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A Thousand Words

Text by: Marnie Parker
photography by: Kevin Parker Photography

It happened while riding near the village of Fougêres during our two-week cycling trip down the coast of Brittany, France. We happened upon the most charming French chalet; a breathtaking image forever etched in my soul. Climbing vines and fragrant roses crept silently up the door and window frames, perfectly encasing their glorious prize. Pots of bright blooms spilled over and cascaded down the stone brick walls as softly as a tiered waterfall. The weathered shutters were thrown back welcoming, almost beckoning, the morning rays to linger and dance upon the poured glass, window panes. I felt myself gravitating towards the vivid, crimson colored door as if it were inviting me to come in for a cup of tea and tarry for a while. The cottage oozed with warmth and ambiance, and I found myself wanting to burst through the front doors and envelop myself with whatever may lay within. For if it was as welcoming and grand as the exterior, the interior and people inside were sure to be even lovelier. We stared, mesmerized for minutes without speaking. It was magical in a way. This encounter left me pondering my own home and front entrance way. Would strangers off the street find it inviting? And if not pleasing to strangers, what am I saying, or not saying, involuntarily to my family, friends, neighbors, and community through the outer appearance of my home?
© Kevin Parker Photography
It takes just a quick glance, maybe five seconds, for a person to make an evaluation when meeting you for the first time. In this miniscule moment, an opinion of who you are on the inside is formed solely based on your appearance, your demeanor, your body language, and your mannerisms. The clothes you are wearing might reveal the type of mood you are in. The body language you are exhibiting shows a level of self-confidence you might possess. And the words you speak could very well articulate your background and education.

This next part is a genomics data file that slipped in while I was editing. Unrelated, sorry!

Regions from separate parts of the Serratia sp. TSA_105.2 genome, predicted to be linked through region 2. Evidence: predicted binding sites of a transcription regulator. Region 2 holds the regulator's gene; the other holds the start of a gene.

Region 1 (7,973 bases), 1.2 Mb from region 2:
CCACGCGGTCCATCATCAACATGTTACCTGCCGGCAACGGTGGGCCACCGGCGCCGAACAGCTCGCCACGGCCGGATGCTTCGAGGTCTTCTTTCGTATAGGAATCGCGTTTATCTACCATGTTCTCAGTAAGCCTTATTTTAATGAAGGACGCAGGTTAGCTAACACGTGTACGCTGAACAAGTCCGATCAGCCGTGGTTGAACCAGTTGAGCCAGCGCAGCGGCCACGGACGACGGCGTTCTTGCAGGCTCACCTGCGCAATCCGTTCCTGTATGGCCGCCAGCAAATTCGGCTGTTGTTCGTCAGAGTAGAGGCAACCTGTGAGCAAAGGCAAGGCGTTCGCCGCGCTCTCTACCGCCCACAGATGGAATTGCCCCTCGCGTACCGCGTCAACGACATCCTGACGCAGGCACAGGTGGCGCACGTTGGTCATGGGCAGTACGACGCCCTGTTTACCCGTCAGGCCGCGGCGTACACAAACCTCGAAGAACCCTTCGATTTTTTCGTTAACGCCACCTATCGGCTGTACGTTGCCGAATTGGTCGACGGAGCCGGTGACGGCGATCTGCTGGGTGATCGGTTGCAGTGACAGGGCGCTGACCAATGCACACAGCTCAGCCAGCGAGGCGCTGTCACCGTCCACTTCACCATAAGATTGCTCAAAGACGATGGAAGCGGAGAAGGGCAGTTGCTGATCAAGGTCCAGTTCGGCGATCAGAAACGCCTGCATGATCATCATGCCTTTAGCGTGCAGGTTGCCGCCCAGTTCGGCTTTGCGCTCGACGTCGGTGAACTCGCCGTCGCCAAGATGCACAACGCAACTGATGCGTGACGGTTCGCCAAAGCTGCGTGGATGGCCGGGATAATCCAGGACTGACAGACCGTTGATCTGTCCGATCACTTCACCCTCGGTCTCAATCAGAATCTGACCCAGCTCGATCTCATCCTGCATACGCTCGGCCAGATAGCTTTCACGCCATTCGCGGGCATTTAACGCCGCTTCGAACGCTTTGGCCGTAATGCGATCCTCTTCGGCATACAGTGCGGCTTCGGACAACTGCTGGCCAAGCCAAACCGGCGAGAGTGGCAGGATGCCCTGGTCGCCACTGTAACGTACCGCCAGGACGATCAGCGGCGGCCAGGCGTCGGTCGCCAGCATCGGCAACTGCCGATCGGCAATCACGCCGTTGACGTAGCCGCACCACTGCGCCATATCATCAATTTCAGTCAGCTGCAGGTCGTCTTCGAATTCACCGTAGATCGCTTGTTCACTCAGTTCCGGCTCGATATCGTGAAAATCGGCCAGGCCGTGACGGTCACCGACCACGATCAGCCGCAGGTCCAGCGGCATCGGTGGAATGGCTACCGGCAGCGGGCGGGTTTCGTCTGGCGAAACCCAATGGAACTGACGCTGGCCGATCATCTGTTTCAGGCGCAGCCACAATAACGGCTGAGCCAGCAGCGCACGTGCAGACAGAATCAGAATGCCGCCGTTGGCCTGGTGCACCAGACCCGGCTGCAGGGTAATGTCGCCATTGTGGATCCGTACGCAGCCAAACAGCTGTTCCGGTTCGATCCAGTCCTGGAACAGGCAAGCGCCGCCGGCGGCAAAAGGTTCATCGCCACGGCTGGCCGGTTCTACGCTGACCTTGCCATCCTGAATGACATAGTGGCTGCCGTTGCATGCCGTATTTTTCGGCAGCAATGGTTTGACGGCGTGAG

It is often said that, “A picture is worth a thousand words.” So can it not be assumed that the “picture” you first present to the world reveals a great deal about who you are and the life you lead? If this is true, then, regarding personal first impressions, couldn’t the same assumption be made with regard to the impressions a visitor might make when gazing upon the exterior of our own homes for the first time? Would the sight of the front door beckon them in or turn them away? Would they want to stay longer within your beautiful garden, or would they run as fast as they could from your dreary abode? More importantly, what would the outside reveal about the people who reside within? Would they think beautiful people lived inside? While pondering these thoughts, I realized that my own doorway was vastly neglected and decided in that moment to improve upon it. The gateway to my own home did not truly characterize or embody those that live within. We are wonderful, good people, and I wanted everyone to know it. At this time,
© Jessica Ceason Photography
the editors of Polite Society would like to announce their first Polite Society Challenge. Each month, they will be issuing a thought-provoking and action-inducing concept with the intent and belief that, as each challenge is met, you will feel a sense of accomplishment in the positive transformations you are making.
This month, consider your own front door and what it may or may not say about you. What impression does it give to those who come for a visit? Does your front door beckon to those who gaze upon it? And is your entryway a proper representation of the beautiful people who live inside? There is no need to spend a fortune to make it appealing. Start small. An attractive wreath, a pot of flowers, a welcome mat, a bright coat of paint, or a pair of matching topiaries can do wonders for the look of your front door. Perhaps you are artistic and can even go as far as adding a personally created sculpture or painting to the vicinity. The possibilities for beautifying your home are endless.